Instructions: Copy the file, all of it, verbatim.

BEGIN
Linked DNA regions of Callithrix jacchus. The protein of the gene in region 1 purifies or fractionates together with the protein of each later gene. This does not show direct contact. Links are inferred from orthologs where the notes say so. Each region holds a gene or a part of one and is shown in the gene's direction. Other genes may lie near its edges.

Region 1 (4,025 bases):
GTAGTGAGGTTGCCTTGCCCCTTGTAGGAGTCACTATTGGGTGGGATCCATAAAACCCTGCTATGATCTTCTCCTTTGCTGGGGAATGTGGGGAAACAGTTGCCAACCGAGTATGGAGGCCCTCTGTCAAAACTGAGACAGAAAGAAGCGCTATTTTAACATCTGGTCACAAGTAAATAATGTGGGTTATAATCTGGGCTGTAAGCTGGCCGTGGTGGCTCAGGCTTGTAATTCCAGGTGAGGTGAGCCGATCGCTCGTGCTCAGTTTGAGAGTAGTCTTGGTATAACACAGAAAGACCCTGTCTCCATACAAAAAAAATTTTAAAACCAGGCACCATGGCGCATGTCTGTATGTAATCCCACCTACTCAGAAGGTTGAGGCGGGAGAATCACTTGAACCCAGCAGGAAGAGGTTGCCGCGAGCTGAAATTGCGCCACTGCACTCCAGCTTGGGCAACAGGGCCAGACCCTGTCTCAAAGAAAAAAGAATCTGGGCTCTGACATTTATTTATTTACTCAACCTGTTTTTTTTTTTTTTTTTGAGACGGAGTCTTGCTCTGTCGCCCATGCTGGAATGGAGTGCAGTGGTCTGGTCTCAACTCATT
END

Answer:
Linked DNA regions of Callithrix jacchus. The protein of the gene in region 1 purifies or fractionates together with the protein of each later gene. This does not show direct contact. Links are inferred from orthologs where the notes say so. Each region holds a gene or a part of one and is shown in the gene's direction. Other genes may lie near its edges.

Region 1 (4,025 bases):
GTAGTGAGGTTGCCTTGCCCCTTGTAGGAGTCACTATTGGGTGGGATCCATAAAACCCTGCTATGATCTTCTCCTTTGCTGGGGAATGTGGGGAAACAGTTGCCAACCGAGTATGGAGGCCCTCTGTCAAAACTGAGACAGAAAGAAGCGCTATTTTAACATCTGGTCACAAGTAAATAATGTGGGTTATAATCTGGGCTGTAAGCTGGCCGTGGTGGCTCAGGCTTGTAATTCCAGGTGAGGTGAGCCGATCGCTCGTGCTCAGTTTGAGAGTAGTCTTGGTATAACACAGAAAGACCCTGTCTCCATACAAAAAAAATTTTAAAACCAGGCACCATGGCGCATGTCTGTATGTAATCCCACCTACTCAGAAGGTTGAGGCGGGAGAATCACTTGAACCCAGCAGGAAGAGGTTGCCGCGAGCTGAAATTGCGCCACTGCACTCCAGCTTGGGCAACAGGGCCAGACCCTGTCTCAAAGAAAAAAGAATCTGGGCTCTGACATTTATTTATTTACTCAACCTGTTTTTTTTTTTTTTTTTGAGACGGAGTCTTGCTCTGTCGCCCATGCTGGAATGGAGTGCAGTGGTCTGGTCTCAACTCATT